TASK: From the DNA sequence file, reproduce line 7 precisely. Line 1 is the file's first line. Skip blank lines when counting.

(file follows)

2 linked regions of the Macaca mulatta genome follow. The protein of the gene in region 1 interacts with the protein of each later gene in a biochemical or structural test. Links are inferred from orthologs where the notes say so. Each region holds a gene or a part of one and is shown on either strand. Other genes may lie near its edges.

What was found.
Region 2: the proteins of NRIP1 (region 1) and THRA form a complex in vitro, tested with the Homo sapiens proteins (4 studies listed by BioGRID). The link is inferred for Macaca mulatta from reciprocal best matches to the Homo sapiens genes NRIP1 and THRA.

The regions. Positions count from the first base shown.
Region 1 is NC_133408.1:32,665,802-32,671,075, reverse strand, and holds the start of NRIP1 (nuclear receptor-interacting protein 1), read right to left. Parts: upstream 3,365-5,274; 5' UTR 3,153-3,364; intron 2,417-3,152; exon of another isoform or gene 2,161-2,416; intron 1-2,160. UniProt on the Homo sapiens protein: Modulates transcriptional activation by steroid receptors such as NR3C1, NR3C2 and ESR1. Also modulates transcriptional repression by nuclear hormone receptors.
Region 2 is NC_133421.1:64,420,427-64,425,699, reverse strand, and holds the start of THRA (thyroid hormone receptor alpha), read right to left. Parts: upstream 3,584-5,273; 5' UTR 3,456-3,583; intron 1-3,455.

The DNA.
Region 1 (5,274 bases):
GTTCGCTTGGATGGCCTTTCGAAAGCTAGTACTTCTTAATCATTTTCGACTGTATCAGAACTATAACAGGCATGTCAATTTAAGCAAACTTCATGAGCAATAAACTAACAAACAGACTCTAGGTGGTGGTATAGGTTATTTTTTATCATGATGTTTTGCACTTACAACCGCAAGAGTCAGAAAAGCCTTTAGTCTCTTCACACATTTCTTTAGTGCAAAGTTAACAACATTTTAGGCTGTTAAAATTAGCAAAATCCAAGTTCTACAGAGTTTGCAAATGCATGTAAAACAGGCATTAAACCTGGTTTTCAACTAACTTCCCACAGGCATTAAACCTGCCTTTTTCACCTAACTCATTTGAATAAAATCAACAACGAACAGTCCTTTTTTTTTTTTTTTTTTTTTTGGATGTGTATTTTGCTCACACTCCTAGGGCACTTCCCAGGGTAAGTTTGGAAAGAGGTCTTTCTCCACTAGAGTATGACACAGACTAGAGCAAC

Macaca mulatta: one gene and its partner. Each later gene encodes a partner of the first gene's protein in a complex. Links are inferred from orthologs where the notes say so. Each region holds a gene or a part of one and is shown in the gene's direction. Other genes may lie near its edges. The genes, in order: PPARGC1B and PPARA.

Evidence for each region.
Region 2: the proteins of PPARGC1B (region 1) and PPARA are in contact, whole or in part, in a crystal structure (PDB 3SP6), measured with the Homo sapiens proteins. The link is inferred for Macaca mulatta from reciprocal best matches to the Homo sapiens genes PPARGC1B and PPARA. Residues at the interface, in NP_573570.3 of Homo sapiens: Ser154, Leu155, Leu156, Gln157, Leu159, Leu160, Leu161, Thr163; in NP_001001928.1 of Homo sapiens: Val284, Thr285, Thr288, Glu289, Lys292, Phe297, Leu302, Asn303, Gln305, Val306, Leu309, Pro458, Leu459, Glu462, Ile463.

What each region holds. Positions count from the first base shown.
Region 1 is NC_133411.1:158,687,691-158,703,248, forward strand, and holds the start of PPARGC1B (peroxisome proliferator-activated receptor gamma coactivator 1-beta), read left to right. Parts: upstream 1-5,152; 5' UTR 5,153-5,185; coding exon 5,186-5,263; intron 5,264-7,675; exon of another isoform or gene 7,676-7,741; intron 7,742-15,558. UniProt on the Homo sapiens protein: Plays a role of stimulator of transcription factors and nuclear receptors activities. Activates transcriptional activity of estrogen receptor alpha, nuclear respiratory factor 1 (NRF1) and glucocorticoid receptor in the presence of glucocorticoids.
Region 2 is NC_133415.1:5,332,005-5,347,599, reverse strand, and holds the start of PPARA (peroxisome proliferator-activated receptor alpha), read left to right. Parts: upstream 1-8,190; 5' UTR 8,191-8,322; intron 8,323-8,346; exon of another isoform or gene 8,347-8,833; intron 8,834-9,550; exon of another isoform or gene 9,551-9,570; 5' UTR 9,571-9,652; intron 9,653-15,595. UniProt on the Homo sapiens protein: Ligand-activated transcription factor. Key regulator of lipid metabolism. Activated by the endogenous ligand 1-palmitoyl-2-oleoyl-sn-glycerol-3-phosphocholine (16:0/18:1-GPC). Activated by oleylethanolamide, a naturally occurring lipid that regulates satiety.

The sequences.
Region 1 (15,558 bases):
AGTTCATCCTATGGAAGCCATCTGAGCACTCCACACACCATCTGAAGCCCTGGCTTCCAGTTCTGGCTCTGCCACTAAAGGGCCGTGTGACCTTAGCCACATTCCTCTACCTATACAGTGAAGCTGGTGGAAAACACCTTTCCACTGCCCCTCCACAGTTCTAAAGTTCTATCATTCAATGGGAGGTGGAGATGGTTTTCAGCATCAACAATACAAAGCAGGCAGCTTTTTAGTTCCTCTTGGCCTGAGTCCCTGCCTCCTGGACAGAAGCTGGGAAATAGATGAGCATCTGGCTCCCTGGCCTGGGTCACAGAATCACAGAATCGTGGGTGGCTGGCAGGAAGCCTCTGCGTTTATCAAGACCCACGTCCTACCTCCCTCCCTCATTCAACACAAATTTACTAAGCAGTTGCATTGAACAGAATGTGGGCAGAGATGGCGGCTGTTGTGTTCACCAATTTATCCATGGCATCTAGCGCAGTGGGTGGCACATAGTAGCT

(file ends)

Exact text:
The DNA.